That introduction of new treatments was not the cause of the increased death rate is supported by Molfino et al1 who examined the mechanisms by which patients might die in acute asthma. He studied 10 patients who arrived at hospital in respiratory arrest or developed it soon after admission. He concluded that “the near -fatal nature of the exacerbations was the result of severe asphyxia rather than cardiac arrhythmias and that undertreatment rather than overtreatment may contribute to an increase in mortality from asthma.” this contrasts with the generally accepted view that the epidemic of asthma deaths 1960 -1970 was due to adverse affects of treatment6A
There is increasing evidence that there is a separate group of asthma patients with extremely rapid onset of life threatening asthma with no earlier signs of deterioration or change in Peak Flow prior to the onset. This group of patients are more difficult to ventilate mechanically but recover more rapidly and have a higher incidence of respiratory arrest.3,4
A large number of previous studies, many epidemiological, have investigated the problem of sudden death in asthma9, but none have elucidated a mechanism separating them from asthma in general. The usual explanation is that extreme bronchospasm plays the primary role in pathogenesis3,6A rather than mucus plugging, bronchial oedema or vascular bronchial compression but perhaps there is another factor involved.
There is an irresistibly powerful urge to expand the chest very forcefully during suffocation as when a drowning man inhales water into his lungs. What triggers this urge is unknown but may be chemical or neural, presumably acting on a primitive part of the brain associated with the fight and flight mechanism. In acute asphyxic asthma this desperate urge to breathe in appears to take over totally the respiratory response, the inspiratory muscles being driven with increasing frequency and uselessly to expand the chest wall with no time for any expiration. This results in shorter and shorter inspiratory gasps until they cease altogether because extension of the chest wall is limited. This hypothesis suggests that the sudden asphyxia is due to the chest wall being driven to ever increasing expansion even when fully expanded causing ultimate failure of the inspiratory muscles.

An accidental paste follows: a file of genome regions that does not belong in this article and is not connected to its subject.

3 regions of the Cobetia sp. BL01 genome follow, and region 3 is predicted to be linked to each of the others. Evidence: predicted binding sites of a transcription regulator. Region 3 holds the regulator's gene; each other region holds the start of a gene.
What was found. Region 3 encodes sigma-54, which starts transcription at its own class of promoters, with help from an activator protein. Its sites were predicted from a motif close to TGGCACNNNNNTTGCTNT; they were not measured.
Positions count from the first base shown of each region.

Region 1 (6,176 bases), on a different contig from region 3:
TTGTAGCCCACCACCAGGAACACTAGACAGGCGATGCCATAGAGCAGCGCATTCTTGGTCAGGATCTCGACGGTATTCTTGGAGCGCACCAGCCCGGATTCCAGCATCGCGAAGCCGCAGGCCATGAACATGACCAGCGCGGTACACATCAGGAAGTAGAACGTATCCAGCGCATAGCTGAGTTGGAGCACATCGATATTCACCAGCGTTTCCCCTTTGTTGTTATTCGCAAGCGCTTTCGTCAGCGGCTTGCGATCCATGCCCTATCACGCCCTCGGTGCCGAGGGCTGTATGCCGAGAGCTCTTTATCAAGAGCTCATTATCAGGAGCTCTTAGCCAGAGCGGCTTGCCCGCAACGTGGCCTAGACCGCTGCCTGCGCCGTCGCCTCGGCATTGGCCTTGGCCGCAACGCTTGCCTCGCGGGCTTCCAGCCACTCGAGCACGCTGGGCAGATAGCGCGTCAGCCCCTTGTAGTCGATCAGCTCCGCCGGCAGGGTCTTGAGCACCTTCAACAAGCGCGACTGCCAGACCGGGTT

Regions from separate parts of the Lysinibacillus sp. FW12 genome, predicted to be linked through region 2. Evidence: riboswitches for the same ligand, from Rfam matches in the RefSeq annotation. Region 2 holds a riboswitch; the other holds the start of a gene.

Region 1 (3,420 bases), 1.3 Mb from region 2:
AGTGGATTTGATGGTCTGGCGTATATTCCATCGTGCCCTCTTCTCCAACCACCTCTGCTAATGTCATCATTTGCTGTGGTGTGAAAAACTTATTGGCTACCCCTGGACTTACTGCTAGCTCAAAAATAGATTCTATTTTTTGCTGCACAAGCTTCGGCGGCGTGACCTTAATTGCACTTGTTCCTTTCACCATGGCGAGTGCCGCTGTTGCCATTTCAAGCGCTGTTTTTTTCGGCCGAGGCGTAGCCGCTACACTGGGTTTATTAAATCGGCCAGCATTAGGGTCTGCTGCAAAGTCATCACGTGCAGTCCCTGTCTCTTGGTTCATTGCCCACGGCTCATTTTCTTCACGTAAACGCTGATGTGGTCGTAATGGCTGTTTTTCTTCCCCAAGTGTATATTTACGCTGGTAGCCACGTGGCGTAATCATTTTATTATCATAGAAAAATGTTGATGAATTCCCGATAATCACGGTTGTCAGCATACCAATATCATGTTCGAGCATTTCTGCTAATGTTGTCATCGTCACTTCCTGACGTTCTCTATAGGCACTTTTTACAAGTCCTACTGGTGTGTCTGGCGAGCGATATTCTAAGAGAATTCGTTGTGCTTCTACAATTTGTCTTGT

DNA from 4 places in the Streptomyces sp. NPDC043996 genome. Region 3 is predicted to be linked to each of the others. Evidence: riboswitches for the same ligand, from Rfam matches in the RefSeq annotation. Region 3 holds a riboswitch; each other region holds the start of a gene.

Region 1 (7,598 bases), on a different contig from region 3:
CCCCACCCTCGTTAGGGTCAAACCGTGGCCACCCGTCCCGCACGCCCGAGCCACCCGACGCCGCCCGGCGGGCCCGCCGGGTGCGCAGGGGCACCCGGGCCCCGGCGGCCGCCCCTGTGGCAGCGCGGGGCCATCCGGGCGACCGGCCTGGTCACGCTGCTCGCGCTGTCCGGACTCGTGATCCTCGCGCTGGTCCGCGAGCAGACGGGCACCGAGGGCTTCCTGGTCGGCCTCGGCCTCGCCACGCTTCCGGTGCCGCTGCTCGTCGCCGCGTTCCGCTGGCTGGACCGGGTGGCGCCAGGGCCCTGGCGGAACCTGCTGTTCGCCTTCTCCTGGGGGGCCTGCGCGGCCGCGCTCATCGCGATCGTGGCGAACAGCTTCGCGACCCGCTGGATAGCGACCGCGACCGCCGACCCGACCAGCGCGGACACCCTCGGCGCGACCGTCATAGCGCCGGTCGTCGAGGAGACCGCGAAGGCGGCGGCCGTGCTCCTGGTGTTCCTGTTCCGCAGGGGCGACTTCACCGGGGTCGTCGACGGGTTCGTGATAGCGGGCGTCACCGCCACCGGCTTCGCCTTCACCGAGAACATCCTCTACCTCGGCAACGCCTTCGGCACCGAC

One would not pump air into an over inflated bellows to get the bellows to work but this is what one is doing with mouth to mouth resuscitation, or for that matter mechanical ventilation, without first emptying the over distended chest. This report has been written to provide further evidence of the usefulness of manual external chest compression in cases of sudden asphyxic asthma and encourage the importance of including this method in teaching first aid to paramedics, first-aiders and relatives of asthmatics. Chest compression in respiratory arrest from asthma is simple enough to be taught to relatives and safe. This may be the only way that the death rate from such patients can be significantly affected.